Invisible Abuse and Empowerment

Popular culture music disguises sexual desires

Music makes us feel emotions where we dance, sing in the car, and cry.  But the meaning behind the words becomes more apparent in music videos. Catchy tunes frame songs happily, when in fact it promotes sexual wants and needs.

It would be unfair to cast the blame on one decade or genre of music; therefore, we will explore the persistent abuse and empowerment battle from the 1970’s into the present decade, 2010’s.

Val Halen 1984 “Hot for teacher”

“Hot for teacher” displays female teachers as sexual runway models, who wear bras and underwear, in the classroom and cafeteria. In doing so, it objectified women to men’s pleasures while also arguing that deviant behavior is okay because your punishment is to hang out with the teacher after class.  The camera angles lead the eye to her bottom or her chest. Thus, all women are parts and will never be seen for the minds and hearts that sexism damages.  Women face societal hurdles based upon sex, which provides men with hegemonic ideas of women from the 1950’s working in the domestic field, for him and the family.  It is apparent that the media’s objectification of the sexes is so intertwined in society we cannot differentiate between it and the reality.

Whitney Houston 1990 “I’m your baby tonight”

Whitney sings about being captivated by a boy’s love. She explains “Whatever you want from me, I’m giving you everything. I’m your baby tonight.” Her want for love and affection is a means to attract the male audience toward her. It is up to the man to make the next move and she is in no hurry. This sexual depiction of her desires perpetuates the limited worth of a woman to male pleasure and at his mercy. Sexualization of women leads to rape culture and street harassment. The creepy part about this music video is the shadow of a male figure on her apartment’s walls. Then she drives a motorcycle toward the shadow when a random man jumps on the back of her motorcycle. This is the epitome of rape culture. To have a one night stand with a stalker, who has followed Whitney around her apartment and her shows, without knowing who he is leads to a cultivation theory how seduction and abuse are indistinguishable toward women.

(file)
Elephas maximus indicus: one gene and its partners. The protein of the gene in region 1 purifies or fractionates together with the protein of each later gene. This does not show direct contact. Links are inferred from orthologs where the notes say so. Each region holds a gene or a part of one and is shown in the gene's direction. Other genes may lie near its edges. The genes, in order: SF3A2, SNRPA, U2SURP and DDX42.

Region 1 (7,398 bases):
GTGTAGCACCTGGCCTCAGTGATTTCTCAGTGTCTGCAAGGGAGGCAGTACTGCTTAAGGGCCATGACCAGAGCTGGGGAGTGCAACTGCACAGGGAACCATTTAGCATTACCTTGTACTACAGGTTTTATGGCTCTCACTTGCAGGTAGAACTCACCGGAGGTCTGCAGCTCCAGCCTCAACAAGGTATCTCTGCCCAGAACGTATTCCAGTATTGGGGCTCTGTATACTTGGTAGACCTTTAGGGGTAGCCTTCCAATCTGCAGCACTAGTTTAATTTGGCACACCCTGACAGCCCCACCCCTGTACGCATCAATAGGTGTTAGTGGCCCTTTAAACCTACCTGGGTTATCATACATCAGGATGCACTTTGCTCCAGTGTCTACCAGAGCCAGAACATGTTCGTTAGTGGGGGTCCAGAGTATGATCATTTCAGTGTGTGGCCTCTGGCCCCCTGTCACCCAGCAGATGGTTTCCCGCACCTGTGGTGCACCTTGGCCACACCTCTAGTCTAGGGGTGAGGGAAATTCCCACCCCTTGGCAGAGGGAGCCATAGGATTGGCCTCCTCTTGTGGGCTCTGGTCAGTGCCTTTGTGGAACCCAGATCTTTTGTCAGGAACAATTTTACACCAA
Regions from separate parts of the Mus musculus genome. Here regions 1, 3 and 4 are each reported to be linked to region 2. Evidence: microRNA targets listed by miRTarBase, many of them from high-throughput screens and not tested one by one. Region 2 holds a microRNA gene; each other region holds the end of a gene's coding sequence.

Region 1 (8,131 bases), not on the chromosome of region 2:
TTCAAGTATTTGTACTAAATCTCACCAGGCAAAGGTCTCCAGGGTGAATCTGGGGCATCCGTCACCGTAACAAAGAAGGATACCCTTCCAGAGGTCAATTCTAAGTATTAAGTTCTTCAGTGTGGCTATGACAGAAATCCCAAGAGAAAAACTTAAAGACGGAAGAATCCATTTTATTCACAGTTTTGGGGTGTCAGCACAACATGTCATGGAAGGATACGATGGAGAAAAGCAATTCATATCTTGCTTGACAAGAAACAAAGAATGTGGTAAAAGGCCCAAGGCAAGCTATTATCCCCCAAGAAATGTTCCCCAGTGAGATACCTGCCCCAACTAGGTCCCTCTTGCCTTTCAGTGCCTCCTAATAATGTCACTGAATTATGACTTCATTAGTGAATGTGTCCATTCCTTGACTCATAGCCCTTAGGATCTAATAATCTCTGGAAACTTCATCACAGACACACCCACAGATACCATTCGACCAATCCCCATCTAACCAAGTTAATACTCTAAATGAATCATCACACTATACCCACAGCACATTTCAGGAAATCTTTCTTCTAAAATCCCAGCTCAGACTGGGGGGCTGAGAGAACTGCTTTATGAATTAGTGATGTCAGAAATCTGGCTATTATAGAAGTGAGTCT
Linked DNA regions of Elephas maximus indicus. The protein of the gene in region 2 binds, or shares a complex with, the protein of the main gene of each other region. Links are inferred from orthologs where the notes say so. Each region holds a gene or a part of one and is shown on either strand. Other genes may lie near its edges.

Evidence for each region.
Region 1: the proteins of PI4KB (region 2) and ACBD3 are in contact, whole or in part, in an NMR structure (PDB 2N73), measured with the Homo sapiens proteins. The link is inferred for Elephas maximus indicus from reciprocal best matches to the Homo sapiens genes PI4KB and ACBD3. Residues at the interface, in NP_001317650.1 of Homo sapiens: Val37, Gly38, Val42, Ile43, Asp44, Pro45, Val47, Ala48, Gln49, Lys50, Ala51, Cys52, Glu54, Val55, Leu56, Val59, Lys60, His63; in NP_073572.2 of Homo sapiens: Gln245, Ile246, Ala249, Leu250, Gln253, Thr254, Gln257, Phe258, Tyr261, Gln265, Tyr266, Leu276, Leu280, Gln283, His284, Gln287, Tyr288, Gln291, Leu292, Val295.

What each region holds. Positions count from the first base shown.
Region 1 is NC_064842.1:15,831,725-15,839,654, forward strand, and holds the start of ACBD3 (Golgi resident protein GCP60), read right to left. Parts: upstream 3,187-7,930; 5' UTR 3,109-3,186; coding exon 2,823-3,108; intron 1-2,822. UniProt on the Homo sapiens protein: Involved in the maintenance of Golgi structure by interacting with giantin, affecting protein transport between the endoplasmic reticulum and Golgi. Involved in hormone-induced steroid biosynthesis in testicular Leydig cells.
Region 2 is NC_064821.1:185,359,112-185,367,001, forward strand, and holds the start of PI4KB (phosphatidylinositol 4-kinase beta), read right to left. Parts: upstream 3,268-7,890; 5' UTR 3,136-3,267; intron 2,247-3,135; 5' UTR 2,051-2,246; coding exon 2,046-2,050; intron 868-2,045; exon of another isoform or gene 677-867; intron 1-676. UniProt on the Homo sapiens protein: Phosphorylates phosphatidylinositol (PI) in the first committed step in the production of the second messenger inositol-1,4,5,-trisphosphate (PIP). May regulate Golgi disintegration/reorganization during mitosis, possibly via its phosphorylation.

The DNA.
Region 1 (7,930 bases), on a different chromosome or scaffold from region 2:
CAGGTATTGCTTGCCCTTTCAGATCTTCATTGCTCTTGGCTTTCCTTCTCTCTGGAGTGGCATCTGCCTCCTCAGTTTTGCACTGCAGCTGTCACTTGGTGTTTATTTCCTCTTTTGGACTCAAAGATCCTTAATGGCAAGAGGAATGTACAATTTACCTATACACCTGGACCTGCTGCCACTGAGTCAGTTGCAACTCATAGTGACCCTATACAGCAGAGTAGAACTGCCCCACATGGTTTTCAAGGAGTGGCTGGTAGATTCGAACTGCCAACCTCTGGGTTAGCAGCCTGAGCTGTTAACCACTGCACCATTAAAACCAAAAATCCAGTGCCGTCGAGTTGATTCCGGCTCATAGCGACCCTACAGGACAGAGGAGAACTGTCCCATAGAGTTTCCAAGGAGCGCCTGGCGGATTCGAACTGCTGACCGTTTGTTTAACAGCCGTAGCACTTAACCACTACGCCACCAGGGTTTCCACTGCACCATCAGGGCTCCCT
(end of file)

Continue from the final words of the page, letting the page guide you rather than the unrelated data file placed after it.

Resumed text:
Shania Twain 2002 “I’m gonna getcha good”

Shania is also captivated by love that she will do whatever is necessary so he falls in love with her.  Although she is chased by a giant robot, the message parallels the rest of the music industry. Persistence is acceptable. Men and women are allowed to repeatedly ask their crushes out until coerced to say ‘yes’.  The music video is set up like a cat and mouse game where Shania runs while the robot tries to catch her.  This eggs him on since she is playing hard to get.  Once again, a prime reason rape culture and stalking plague society.

Usher 2010 “More”

The facet of Usher’s concert blinds us to lyrics like “I’m that monster in the mirror” as he fights for a girl’s attention. Subtle images of female silhouettes resemble Whitney’s song of a mysterious person. However the roles are reversed so we see Usher’s privilege and access to women and ability to terrify her. This depiction is script for horror movies. A girl is in her house when a guy comes from behind and grabs her as the screen is cut to black. Usher’s video also makes me recall a primal form of humans. Due to the quick cuts, Usher looks animalistic “…where size, strength, and brutality are rewarded.”